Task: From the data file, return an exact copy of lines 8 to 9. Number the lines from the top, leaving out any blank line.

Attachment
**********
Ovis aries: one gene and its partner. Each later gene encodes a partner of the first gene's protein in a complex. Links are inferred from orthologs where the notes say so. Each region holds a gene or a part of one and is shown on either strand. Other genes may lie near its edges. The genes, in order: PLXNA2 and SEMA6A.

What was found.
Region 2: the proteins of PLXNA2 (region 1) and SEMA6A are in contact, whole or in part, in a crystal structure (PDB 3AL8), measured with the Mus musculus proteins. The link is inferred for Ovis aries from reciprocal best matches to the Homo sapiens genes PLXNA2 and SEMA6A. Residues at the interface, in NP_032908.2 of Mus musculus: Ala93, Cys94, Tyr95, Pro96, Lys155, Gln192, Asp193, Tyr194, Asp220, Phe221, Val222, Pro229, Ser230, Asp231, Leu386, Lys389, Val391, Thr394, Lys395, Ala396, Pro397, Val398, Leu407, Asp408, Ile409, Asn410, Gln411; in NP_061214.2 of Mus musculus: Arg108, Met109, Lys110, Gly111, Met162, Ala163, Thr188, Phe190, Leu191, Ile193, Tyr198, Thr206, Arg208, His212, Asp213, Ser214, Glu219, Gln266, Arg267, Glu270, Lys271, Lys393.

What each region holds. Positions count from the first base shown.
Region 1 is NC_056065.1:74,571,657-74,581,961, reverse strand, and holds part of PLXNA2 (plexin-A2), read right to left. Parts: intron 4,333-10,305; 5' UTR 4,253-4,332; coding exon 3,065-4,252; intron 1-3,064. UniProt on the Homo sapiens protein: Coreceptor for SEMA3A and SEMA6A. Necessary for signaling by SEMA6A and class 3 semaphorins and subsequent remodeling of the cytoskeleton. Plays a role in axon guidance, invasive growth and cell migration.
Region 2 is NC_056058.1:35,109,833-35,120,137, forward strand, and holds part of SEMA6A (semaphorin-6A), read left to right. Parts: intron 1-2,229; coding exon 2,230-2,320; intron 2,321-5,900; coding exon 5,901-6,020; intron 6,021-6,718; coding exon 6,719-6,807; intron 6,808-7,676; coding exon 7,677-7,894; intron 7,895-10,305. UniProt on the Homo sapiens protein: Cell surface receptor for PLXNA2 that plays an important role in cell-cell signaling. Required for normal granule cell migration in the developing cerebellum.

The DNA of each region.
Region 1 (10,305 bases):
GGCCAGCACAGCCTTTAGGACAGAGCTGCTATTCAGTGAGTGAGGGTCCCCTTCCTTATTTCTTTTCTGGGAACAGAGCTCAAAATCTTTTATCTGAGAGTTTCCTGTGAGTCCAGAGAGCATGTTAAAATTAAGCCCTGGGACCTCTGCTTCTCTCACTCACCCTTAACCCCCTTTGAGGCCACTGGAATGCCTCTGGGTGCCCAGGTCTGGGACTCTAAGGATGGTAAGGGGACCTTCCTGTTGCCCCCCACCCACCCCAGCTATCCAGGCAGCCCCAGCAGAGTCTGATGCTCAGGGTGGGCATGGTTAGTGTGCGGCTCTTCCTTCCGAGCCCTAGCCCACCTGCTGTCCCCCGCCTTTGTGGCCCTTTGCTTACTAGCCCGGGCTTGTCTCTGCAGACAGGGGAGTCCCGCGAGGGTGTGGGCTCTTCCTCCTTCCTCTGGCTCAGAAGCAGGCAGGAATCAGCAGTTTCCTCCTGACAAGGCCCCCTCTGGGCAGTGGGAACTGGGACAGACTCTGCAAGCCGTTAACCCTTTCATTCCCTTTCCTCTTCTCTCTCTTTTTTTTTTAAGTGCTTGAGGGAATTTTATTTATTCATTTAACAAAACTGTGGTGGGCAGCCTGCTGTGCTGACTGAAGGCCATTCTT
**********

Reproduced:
Region 1 (10,305 bases):
GGCCAGCACAGCCTTTAGGACAGAGCTGCTATTCAGTGAGTGAGGGTCCCCTTCCTTATTTCTTTTCTGGGAACAGAGCTCAAAATCTTTTATCTGAGAGTTTCCTGTGAGTCCAGAGAGCATGTTAAAATTAAGCCCTGGGACCTCTGCTTCTCTCACTCACCCTTAACCCCCTTTGAGGCCACTGGAATGCCTCTGGGTGCCCAGGTCTGGGACTCTAAGGATGGTAAGGGGACCTTCCTGTTGCCCCCCACCCACCCCAGCTATCCAGGCAGCCCCAGCAGAGTCTGATGCTCAGGGTGGGCATGGTTAGTGTGCGGCTCTTCCTTCCGAGCCCTAGCCCACCTGCTGTCCCCCGCCTTTGTGGCCCTTTGCTTACTAGCCCGGGCTTGTCTCTGCAGACAGGGGAGTCCCGCGAGGGTGTGGGCTCTTCCTCCTTCCTCTGGCTCAGAAGCAGGCAGGAATCAGCAGTTTCCTCCTGACAAGGCCCCCTCTGGGCAGTGGGAACTGGGACAGACTCTGCAAGCCGTTAACCCTTTCATTCCCTTTCCTCTTCTCTCTCTTTTTTTTTTAAGTGCTTGAGGGAATTTTATTTATTCATTTAACAAAACTGTGGTGGGCAGCCTGCTGTGCTGACTGAAGGCCATTCTT